A fourth factor, labelled Sexual Assault, consisted of two SBQ-V items that included participants having their breasts, chest, muscles, bottom or genitals touched by peers. The qualitative accounts from the SBQ illustrated that this typically involved young women being sexually assaulted by young men at school:

It happens very often, when my class has the range of hours or free periods that my only male classmate starts to go around looking for us and embracing us as an excuse to push us against the wall and start to touch our bottom or other parts. (Italian woman, 16, Q)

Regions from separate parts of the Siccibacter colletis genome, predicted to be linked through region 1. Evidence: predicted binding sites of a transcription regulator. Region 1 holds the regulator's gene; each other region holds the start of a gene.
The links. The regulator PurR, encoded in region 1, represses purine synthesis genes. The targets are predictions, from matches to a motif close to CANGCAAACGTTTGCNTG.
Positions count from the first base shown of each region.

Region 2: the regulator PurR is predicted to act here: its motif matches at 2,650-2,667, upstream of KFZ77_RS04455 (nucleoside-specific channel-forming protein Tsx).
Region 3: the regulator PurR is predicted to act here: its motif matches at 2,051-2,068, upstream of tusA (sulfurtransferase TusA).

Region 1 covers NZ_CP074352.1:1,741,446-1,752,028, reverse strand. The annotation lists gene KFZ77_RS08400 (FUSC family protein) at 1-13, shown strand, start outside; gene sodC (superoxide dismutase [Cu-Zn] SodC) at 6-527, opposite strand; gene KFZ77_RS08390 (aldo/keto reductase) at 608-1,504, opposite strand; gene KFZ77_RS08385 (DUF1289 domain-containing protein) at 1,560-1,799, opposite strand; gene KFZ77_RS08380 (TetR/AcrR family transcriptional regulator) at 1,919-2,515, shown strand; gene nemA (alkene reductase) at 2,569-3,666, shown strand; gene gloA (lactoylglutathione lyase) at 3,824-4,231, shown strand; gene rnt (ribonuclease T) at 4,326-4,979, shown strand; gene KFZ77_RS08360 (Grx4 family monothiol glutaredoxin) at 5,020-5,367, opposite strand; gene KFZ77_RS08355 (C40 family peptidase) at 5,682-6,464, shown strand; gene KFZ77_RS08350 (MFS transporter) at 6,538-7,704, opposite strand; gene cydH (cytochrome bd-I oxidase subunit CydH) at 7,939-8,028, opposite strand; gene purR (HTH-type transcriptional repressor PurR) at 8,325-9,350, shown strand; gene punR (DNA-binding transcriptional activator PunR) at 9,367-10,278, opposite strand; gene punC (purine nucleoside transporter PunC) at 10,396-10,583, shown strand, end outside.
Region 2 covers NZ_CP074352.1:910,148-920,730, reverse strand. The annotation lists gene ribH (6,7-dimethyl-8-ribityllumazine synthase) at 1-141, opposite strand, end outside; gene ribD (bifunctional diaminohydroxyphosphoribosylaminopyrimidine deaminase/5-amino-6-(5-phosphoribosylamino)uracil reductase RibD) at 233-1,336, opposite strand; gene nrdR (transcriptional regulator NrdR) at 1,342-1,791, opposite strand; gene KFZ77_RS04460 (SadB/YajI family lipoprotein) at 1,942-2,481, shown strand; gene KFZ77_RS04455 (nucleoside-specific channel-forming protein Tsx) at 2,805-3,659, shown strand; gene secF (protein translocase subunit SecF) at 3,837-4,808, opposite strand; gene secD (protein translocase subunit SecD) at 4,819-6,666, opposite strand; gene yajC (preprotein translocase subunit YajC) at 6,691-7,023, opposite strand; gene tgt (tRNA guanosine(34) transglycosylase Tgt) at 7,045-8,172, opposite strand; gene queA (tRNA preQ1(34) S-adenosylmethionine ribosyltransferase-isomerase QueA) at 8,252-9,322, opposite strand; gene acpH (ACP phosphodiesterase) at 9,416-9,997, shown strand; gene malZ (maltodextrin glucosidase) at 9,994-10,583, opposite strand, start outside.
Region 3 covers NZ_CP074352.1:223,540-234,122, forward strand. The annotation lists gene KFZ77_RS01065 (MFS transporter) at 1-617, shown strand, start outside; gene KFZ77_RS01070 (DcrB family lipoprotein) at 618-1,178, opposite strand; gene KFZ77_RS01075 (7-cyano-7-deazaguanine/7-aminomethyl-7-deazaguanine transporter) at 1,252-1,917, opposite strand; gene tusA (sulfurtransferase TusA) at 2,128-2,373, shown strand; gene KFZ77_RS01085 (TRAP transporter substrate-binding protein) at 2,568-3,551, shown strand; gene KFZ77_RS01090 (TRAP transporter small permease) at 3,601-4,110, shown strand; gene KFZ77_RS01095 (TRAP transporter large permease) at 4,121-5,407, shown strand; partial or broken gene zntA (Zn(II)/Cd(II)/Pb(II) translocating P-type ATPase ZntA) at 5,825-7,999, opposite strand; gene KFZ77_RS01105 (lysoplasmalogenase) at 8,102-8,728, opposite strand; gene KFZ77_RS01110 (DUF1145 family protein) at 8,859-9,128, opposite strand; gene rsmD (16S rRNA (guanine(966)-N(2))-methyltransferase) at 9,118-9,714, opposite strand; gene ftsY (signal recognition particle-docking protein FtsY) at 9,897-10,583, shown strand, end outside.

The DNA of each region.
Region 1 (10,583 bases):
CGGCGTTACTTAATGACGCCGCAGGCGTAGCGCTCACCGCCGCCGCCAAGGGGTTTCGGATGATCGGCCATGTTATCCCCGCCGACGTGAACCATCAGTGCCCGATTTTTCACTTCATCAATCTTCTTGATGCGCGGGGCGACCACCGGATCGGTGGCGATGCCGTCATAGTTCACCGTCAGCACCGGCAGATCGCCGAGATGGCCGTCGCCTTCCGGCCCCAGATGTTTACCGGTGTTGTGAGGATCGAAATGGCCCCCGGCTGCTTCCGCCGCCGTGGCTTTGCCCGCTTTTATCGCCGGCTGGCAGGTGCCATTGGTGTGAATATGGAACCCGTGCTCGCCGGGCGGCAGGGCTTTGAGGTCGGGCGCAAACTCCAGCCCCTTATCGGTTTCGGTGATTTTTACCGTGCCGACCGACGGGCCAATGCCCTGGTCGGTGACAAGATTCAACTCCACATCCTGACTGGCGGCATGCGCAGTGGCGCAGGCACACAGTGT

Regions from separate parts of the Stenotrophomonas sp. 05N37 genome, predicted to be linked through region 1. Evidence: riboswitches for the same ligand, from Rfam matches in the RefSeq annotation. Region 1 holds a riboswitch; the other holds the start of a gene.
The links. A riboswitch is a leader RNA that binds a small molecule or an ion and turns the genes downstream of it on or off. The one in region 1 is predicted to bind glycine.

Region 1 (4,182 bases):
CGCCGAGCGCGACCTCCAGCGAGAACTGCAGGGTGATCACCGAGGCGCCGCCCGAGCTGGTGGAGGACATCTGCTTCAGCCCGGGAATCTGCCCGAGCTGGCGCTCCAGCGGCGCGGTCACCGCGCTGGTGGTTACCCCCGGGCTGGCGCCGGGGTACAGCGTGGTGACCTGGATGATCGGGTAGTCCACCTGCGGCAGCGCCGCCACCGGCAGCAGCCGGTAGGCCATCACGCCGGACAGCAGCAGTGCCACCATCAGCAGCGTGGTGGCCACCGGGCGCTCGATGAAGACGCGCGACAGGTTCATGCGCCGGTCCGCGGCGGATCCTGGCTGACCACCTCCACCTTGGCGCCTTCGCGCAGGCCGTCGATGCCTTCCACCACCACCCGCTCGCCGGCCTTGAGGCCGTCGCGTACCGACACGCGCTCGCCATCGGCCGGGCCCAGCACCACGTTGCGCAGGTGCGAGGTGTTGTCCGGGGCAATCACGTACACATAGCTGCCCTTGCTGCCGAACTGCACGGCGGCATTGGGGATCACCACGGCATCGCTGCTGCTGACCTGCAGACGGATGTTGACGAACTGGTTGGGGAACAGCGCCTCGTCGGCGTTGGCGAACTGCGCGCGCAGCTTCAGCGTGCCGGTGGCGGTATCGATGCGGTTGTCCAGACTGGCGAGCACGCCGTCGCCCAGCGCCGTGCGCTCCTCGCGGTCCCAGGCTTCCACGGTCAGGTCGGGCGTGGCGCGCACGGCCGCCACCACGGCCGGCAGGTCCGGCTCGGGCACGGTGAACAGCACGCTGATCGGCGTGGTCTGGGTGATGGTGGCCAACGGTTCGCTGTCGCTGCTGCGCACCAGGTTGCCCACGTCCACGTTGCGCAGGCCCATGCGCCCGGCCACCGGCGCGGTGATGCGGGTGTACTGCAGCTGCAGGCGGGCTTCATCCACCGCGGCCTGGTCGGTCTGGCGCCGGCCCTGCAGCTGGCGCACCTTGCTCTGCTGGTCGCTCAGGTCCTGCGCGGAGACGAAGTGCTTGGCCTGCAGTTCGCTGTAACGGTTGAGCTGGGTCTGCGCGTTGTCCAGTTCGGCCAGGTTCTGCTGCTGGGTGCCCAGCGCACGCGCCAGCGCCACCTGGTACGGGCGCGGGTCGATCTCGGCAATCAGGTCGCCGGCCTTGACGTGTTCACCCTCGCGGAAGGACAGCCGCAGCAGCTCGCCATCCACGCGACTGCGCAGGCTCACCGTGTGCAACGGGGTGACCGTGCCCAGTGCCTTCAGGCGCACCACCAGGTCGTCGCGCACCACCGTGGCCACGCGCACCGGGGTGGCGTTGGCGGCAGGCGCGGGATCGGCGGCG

Less frequently, participants described attempted or forcible rape, often at parties featuring alcohol or drugs, as one young woman explains: “It was a party. It was fun until the boy that I met there started to force [himself] on me. Probably he thought that I was quite drunk to not recognise what was happening” (Latvian woman, 17, Q). Sometimes, however, participants described young men being sexually assaulted by peers. For example, one young woman recalls that, “At a gym class my [male] schoolmates often punch each other in their genitals” (Slovenian woman, 14, Q). In another example, a young man recounts how, “One girl touched a boy and tried to have an affair with him. [Who was involved?] Girl 15-years-old and boy 12-years-old, and she forced herself on him” (Latvian man, 13, Q).